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10 ways public aquatic centers and recreation centers benefit community health

Sports and Recreational Facilities

10 ways public aquatic centers and recreation centers benefit community health

A new report from HMC Architects explores the critical role aquatic centers and recreation centers play in society and how they can make a lasting, positive impact on the people they serve.

HMC Architects | July 26, 2023
10 ways public aquatic centers and recreation centers benefit community health
Pictured: The 38,0000-sf, $30.5 million Yucca Valley Aquatic and Recreation Center, which is set to open next year. Its indoor natatorium will allow the community to extend its aquatic swim program schedule from eight to 10 weeks each year to year-round. Rendering: HMC Architects

Note: This blog post recaps some of the findings from HMC's "Aquatic Centers: Bringing Life to Communities" report. Download the free report (short registration required).  

Decreased risk of chronic illness. Improved health for people with diabetes and heart disease. Boosted mood and mental health.

According to the Centers for Disease Control and Prevention (CDC), swimming and water-based exercise can benefit everyone and are among the most popular fitness activities in the U.S.

But for many without access to natural water or a swimming pool, water fitness is a luxury only enjoyed by members of private clubs. Even in California, with miles of dreamy coastline, a Mediterranean climate, and swaying palm trees, access to water-based recreation, swim lessons, and health and wellness benefits are just a fantasy to many across the state.


According to the National Institutes of Health, health equity is the state in which everyone can attain full health potential, and no one is disadvantaged from achieving this potential because of social position or any other socially defined circumstance.

Community aquatic facilities are vital in filling this gap and creating a more equitable future for people in diverse neighborhoods where significant space, economic, or climate challenges limit swimming pool access.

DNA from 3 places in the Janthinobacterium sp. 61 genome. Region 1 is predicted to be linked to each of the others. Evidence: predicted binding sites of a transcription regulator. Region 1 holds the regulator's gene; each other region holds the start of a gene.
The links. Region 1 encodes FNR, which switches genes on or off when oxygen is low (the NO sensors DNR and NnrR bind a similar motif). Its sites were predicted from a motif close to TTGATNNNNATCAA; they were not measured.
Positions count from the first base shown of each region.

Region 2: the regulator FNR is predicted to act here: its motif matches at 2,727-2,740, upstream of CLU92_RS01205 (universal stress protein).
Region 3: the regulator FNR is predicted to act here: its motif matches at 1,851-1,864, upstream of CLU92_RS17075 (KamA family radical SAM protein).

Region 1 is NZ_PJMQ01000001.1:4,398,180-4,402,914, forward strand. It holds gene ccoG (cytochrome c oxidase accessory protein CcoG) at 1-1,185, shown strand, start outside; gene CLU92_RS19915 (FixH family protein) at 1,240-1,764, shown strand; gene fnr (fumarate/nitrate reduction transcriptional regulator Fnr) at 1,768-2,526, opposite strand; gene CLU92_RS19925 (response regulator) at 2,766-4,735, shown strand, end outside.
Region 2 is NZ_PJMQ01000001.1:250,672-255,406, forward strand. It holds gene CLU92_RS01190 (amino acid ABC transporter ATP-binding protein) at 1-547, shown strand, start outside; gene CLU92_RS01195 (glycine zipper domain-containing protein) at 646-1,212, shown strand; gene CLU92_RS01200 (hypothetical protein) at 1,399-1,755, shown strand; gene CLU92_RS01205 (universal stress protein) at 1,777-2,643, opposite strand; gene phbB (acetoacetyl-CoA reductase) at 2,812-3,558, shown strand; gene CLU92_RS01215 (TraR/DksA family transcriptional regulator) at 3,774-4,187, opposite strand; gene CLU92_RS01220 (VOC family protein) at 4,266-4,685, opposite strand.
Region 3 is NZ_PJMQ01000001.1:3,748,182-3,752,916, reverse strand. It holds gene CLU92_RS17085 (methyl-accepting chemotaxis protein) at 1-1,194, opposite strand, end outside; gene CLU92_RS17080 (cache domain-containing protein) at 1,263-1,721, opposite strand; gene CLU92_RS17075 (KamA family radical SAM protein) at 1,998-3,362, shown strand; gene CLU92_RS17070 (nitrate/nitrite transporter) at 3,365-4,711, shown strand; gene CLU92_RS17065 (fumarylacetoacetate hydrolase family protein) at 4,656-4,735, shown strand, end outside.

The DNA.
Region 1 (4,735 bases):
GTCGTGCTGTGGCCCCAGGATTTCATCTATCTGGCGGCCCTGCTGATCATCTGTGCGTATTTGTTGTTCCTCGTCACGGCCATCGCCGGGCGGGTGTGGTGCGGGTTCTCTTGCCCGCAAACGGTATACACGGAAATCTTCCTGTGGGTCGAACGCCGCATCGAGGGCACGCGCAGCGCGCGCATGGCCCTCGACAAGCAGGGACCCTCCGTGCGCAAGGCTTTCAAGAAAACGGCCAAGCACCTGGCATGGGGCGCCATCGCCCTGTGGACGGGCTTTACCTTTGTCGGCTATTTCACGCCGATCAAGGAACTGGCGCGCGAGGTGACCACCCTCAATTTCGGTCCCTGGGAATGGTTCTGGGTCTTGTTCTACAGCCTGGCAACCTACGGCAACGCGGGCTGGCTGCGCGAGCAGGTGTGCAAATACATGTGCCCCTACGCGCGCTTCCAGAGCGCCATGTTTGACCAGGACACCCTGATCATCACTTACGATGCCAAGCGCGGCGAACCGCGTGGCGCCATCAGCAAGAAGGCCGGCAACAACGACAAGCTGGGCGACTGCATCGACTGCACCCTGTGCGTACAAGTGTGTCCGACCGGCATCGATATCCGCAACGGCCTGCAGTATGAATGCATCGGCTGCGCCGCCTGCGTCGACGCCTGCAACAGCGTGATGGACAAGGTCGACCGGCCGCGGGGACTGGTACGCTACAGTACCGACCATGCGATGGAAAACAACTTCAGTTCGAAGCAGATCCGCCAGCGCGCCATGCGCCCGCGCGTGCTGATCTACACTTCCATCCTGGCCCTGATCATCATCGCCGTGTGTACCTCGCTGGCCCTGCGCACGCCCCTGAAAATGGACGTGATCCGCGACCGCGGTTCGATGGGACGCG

Investing in new facilities that nurture public health and well-being seems like a given. After all, the scientific community has clearly established the benefits of physical activity for educational outcomes and illness prevention. Public aquatic facilities provide multi-generational benefits in health, wellness, water safety training, and recreational access.


Public aquatic programs support and benefit the communities that host them in a myriad of ways:

1. These programs provide multigenerational health and wellness offerings to the community (swim lessons, summer camps, serving as cooling centers, senior fitness/water aerobics classes, and swimming as fitness training).

2. Water safety programs help save lives. According to the CDC, there are strong racial and economic disparities in access to these programs and the risk of death by drowning. Creating more public facilities can help address disparities in private aquatics availability and improve access equity.

3. Aquatics programs allow the community to come together for play, competition, fitness and learning at all ages.

4. Community swim programs at educational facilities create a stronger relationship with the host community, increasing access, public engagement, and recruitment into higher education opportunities.


A well-considered design can mitigate many hurdles to creating these facilities in more challenging locations and climates:

1. A thoughtful approach can establish a deeply contextual relationship between the facility’s architecture and the community that considers it a part of their home, raise public awareness and engagement, and elevate public aquatics programs to become a source of civic pride.

2. Creating an experience that feels like it belongs in your neighborhood is the key to a durable and successful facility.

3. Every location is unique. Next-door neighbors, historical relationships, climatic conditions, and economic factors all shape a truly contextual design.

4. Connection to context creates a facility that enhances the community rather than being seen as a nuisance (overcoming NIMBYism). Your facility should speak to who you are and feel a part of the landscape and town in which it resides.

5. One size does not fit all. Some facilities may require an iconic presence in the landscape, others may respond to adjacent architectural precedents, and others may need to be discrete members of a quiet neighborhood. Often one project may need to do all these things, depending on which side of the site you are approaching from.

6. An indoor natatorium may make more sense in some locations by allowing greatly extended operating hours and seasons (Remember: not all of California is a coastal community).

Note: This blog post recaps some of the findings from HMC's "Aquatic Centers: Bringing Life to Communities" report. Download the free report (short registration required).  

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